Prostate resectoscope having ultrasonic scanning
The conventional fibre optics in a cystoscope is replaced by a scanning device by which it is possible to obtain an ultrasonic scanning picture of the interior of a human body, especially the bladder and the prostate region. Essentially, the scanning device comprises an elongated tube mounted on a stepping motor. From the distal end of this tube a cautery electrode protrudes, the distal end further being provided with a transducer for pulse-echo ultrasonic exploration.
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The invention relates to a prostate resectoscope of the type comprising a long, hollow, thin tube through which are carried a pair of mutually electrically insulated wires, which at the distal open end of the tube are stripped and joined together so as to form a cautery electrode.
Elderly people often suffer from prostatic hypertrophy, which may cause dysuria. This disease is cured by means of a prostate resectoscope, by means of which the urethral glandular tissue forming the stricture is cauterized and curetted by means of the cautery electrode and rinsed away.
In order that the person performing the operation might be able to orient himself fibre optical means have been used, which make it possible to illuminate the interior of the prostate and thus to watch the progress of the operation. Such an instrument functions satisfactorily as long as the form of the prostate is normal, i.e. that the wall of the prostate is of even thickness round the urethra, so that there is no risk of cauterizing/scraping (resecting) too much tissue away and thereby of going through the wall and causing an undesired haemorrhage. However, this is not always the case. Often the prostate is partially very thinwalled, and such cases cannot be ascertained by the optical means hitherto used.
The present invention provides a prostate resectoscope of the type stated in the opening paragraph, said resectoscope comprising a first elongated hollow cystoscope tube surrounding a second elongated tube of a material inert to body tissues and fluids, said second tube being mounted on the output shaft of a stepping motor to rotate said second tube within said first tube, said first tube further having fixedly mounted therein a pair of electrically insulated conductors, which at the distal end of said first tube and said second tube are stripped and joined together to provide a cautery electrode protruding from said distal end, said second tube further comprising fixedly mounted therein at said distal end an ultrasonic transducer to transmit a beam of sound energy and to receive reflected sound energy from tissue interfaces in the prostate region to obtain as the second tube is rotated within the first tube an ultrasonic scanning picture in B-representation of a section of the prostate region to indicate where to make a resection in said section of the prostate region.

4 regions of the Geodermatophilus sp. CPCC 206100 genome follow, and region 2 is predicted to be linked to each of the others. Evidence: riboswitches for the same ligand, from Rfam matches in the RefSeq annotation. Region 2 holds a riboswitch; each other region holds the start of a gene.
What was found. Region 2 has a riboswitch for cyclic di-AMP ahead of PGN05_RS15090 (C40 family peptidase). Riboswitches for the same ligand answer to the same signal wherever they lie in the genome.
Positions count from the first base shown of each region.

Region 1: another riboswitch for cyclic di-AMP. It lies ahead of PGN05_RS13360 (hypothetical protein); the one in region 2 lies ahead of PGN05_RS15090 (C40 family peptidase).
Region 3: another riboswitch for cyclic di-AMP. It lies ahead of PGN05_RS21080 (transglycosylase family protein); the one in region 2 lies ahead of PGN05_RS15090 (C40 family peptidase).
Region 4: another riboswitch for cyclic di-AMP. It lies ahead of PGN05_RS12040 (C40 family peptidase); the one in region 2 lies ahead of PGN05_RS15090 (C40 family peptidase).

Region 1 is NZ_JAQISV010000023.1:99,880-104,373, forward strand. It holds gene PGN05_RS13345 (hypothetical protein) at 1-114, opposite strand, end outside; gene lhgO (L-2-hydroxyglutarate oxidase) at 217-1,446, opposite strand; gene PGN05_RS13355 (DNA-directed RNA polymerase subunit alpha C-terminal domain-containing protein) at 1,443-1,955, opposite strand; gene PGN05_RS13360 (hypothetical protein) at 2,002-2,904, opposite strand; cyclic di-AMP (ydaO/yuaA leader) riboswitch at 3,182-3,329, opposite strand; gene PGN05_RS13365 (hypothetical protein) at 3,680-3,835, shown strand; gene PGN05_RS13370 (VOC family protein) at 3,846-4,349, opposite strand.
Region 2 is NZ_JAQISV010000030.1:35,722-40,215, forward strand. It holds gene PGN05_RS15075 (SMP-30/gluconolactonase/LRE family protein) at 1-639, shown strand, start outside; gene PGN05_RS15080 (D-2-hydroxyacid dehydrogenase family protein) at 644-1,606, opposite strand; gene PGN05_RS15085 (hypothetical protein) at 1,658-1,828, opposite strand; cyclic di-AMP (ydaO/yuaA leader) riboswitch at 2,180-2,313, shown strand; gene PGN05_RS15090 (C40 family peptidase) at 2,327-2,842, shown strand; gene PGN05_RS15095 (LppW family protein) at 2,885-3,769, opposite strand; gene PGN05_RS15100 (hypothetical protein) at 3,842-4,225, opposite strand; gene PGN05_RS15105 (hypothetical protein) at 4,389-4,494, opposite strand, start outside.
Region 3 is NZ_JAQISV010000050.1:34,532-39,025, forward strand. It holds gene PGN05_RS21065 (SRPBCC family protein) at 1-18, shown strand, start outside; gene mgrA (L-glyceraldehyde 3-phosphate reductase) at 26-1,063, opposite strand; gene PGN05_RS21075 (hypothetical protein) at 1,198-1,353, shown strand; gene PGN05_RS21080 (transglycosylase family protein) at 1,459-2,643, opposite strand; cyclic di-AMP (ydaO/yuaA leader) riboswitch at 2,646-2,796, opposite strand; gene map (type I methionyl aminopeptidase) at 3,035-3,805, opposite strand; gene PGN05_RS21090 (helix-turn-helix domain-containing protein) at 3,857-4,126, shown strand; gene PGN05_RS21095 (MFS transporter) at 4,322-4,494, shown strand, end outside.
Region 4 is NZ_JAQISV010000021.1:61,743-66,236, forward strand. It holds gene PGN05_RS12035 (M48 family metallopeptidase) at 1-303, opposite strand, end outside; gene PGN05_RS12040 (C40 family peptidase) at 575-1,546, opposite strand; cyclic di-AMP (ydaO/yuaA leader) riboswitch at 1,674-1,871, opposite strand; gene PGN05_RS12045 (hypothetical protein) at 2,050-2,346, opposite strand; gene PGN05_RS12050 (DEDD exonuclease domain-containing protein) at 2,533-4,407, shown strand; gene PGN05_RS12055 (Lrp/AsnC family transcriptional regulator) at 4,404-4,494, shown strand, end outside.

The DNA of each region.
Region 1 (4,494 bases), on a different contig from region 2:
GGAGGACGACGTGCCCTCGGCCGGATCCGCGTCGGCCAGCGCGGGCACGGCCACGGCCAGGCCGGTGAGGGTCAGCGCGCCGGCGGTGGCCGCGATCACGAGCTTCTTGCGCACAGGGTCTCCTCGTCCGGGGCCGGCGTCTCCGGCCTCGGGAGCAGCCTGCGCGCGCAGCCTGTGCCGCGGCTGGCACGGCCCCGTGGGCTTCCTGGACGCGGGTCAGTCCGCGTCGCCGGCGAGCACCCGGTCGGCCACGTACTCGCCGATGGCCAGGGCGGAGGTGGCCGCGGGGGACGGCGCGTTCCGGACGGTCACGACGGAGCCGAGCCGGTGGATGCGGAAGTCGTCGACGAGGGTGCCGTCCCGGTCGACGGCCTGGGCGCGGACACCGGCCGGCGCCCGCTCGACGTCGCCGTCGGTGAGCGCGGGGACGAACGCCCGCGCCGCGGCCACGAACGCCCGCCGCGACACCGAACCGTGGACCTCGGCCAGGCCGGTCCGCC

By replacing the optics of a resectoscope by such a scanning device, which can be rotated by means of the stepping motor, it is rendered possible to provide an ultrasonic scanning picture (in sectional view) on the screen of an oscilloscope. Hereby is obtained clear visual information of where the resection ought absolutely not to be made, and where the resection involves no risk.
Further, the scanning device is constructed so as to be fully interchangeable with the optics so that a very useful aid in connection with cystoscopy is thus provided.
The invention will be described below with reference to the accompanying drawings, in which:
FIG. 1 is a diagrammatic sectional view of a stricture (dotted line) of a urethra with an evenly thickwalled prostate,
FIG. 2 is a diagrammatic sectional view of a urethra having a partially very thin-walled prostate,
FIG. 3 is a scanning device according to the invention,
FIG. 4 is the tip of the scanning device on an enlarged scale and introduced into a resectoscope, and
FIG. 5 is an ultrasonic scanning picture of the prostate taken while a prostate resectoscope according to the invention was being used.
FIG. 1 shows a case of prostatic hypertrophy which will not cause any problems in connection with the resection, whereas FIG. 2 shows a case, in which a resection involves a serious risk of going through the prostate and thereby of causing a haemorrhage. The critical area of the prostate is marked by a circle.
The scanning device is shown in FIG. 3 and as already mentioned, it is constructed to be fitted into a cystoscope instead of the optics belonging thereto. It comprises an elongated tube 1 of stainless steel or another material which is inert to body tissues and fluids. At the very end of this tube an ultrasonic transducer 2 is mounted, whereas at the other end a stepping motor 3 is mounted, which is controlled by a control unit, which is not shown. The transducer is made of barium titanate and placed parallel with the longitudinal axis of the tube and has a direction of emission which is identical with the radius going through its centre. To prevent accidents the front of the transducer is connected to earth (the stainless tube), whereas the other terminal is led centrally through the tube 1. FIG. 4 shows the ultrasonic transducer 2 placed in a resectoscope 4. Furthermore, the cautery electrode 5 is shown. A detailed description of such a resectoscope is not given as the construction of such an instrument is well-known to those skilled in the art.